About the only good thing I will say for myself is I never actually over-dosed; I was taking them unnecessarily, but I only ever took the recommended limit.
    Well maybe a bit of wine for your birthday dinner thing wont matter then, because with the painkillers you obviously had to take them on a regular basis, before your addiction started. So looking from that point of view, alcohol on a one off basis wont affect you. And then after that, you can see how you feel maybe :dontknow:
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    If you don't trust yourself to drink right now, then don't. You don't need to feel guilty or torture yourself about it. Wait until you feel like you can try it without the possibility of becoming addicted.
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    Agreed with what everyone on here has posted. Go out saying "OK, it's my birthday. I'm going to have a glass of wine but I'm only going to have one." And stick by that - you won't become immediately addicted but you might be pressured/tempted to go for another. Don't. Stick with the one and then you know you're exercising self-control.

    If you feel you're likely to give into your friends perhaps encouraging you to have more than one, then maybe speak to the closest one and let them know what you're doing and why you're doing it so they can stop you or stick up for you just in case others don't understand.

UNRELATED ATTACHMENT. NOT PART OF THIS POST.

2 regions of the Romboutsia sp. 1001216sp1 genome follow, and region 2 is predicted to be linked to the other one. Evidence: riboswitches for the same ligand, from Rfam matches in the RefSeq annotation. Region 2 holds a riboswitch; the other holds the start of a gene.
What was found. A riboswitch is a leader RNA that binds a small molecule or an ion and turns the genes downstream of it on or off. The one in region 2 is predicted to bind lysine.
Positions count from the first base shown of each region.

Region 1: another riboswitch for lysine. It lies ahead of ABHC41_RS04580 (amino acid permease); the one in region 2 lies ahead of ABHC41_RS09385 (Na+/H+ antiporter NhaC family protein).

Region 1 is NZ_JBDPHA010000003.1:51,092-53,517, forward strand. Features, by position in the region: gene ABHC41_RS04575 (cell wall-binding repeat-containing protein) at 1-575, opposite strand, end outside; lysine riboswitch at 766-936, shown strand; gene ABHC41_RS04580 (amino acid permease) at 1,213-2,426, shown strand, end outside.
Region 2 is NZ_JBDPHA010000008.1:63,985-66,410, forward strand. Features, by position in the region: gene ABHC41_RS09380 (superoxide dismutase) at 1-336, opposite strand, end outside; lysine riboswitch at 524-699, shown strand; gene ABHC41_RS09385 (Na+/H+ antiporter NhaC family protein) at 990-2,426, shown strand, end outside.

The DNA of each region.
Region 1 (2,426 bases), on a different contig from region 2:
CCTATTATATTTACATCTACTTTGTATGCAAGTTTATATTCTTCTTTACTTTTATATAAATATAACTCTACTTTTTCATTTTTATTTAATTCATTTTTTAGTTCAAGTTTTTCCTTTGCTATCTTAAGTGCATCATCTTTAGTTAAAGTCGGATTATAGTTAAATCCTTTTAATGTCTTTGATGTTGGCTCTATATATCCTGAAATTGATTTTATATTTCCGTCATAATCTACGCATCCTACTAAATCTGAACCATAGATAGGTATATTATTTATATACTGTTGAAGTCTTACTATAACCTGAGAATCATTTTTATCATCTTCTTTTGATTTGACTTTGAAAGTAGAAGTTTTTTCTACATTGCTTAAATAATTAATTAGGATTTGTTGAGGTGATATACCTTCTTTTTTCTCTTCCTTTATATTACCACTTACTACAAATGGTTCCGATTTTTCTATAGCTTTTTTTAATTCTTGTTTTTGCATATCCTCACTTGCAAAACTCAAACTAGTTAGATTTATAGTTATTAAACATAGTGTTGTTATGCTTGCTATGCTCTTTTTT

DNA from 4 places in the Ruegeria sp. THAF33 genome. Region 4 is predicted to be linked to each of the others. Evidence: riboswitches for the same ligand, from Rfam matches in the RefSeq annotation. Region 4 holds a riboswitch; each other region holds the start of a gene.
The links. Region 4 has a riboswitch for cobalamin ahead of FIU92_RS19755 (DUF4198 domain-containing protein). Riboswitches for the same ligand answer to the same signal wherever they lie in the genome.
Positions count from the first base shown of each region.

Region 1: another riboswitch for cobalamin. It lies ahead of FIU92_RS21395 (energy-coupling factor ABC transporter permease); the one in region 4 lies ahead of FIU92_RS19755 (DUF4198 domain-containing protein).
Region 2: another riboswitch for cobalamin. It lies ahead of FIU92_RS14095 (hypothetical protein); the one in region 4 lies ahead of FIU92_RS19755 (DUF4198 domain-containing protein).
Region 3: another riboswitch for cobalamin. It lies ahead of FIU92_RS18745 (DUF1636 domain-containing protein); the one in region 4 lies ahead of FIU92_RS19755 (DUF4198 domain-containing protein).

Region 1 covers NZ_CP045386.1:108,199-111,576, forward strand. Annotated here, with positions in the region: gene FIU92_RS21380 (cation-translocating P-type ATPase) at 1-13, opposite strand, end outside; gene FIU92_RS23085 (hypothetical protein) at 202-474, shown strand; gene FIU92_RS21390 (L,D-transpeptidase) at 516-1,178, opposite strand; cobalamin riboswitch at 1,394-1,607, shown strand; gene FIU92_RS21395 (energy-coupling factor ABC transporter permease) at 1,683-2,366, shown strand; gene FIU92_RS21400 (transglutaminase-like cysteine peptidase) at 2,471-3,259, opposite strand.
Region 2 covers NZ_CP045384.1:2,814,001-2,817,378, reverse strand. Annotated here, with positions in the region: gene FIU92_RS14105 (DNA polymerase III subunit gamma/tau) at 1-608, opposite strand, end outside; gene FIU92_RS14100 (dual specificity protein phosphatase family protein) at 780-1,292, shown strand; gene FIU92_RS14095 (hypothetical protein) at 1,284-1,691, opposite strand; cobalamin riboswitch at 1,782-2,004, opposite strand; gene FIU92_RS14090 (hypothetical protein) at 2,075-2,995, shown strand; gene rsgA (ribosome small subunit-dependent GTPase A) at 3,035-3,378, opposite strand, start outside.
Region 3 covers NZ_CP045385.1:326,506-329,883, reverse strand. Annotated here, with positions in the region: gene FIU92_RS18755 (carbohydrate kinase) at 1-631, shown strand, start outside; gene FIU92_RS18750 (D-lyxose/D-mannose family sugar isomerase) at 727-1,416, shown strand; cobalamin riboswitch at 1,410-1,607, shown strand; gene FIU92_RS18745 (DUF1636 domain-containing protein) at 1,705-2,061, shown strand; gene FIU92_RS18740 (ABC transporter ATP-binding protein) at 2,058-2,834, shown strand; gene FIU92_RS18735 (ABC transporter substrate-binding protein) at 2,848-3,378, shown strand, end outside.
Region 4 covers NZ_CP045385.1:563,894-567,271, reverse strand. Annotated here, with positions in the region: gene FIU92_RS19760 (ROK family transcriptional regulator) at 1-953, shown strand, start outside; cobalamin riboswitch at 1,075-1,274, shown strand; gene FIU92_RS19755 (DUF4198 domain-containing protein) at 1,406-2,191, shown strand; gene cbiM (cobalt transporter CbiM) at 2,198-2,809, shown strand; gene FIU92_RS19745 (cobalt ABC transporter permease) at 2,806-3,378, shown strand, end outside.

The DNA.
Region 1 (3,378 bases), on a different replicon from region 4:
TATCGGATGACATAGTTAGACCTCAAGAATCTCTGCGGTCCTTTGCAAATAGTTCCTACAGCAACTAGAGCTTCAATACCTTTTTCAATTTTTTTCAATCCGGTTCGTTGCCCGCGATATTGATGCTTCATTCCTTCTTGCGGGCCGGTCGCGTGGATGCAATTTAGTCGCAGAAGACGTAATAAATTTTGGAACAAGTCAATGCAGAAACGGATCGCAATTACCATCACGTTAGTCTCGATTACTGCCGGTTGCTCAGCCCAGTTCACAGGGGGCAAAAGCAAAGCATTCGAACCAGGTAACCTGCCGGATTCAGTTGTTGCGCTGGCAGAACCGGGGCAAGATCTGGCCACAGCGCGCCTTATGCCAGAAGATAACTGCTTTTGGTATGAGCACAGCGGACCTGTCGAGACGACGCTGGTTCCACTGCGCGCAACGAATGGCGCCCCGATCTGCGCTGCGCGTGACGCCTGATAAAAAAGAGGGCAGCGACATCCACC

Good luck
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    (Original post by Robinson's_Crusade)
    Painkillers. I genuinely needed them (well, at least in the beginning I did), but I started by taking them only when the pain was too much to bear. Then the level of pain needed began to decrease, until I'd take them for any slight pain. Then the pain became in my head and finally, I knew I wasn't in pain but took them anyway.

    About the only good thing I will say for myself is I never actually over-dosed; I was taking them unnecessarily, but I only ever took the recommended limit.
    Couldn't you then stick to the recommended limits of a couple of units a day for alcohol then?
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    Since you've been to your doctor about your previous addiction perhaps you should see them about this. You could ask their advice and take it from there.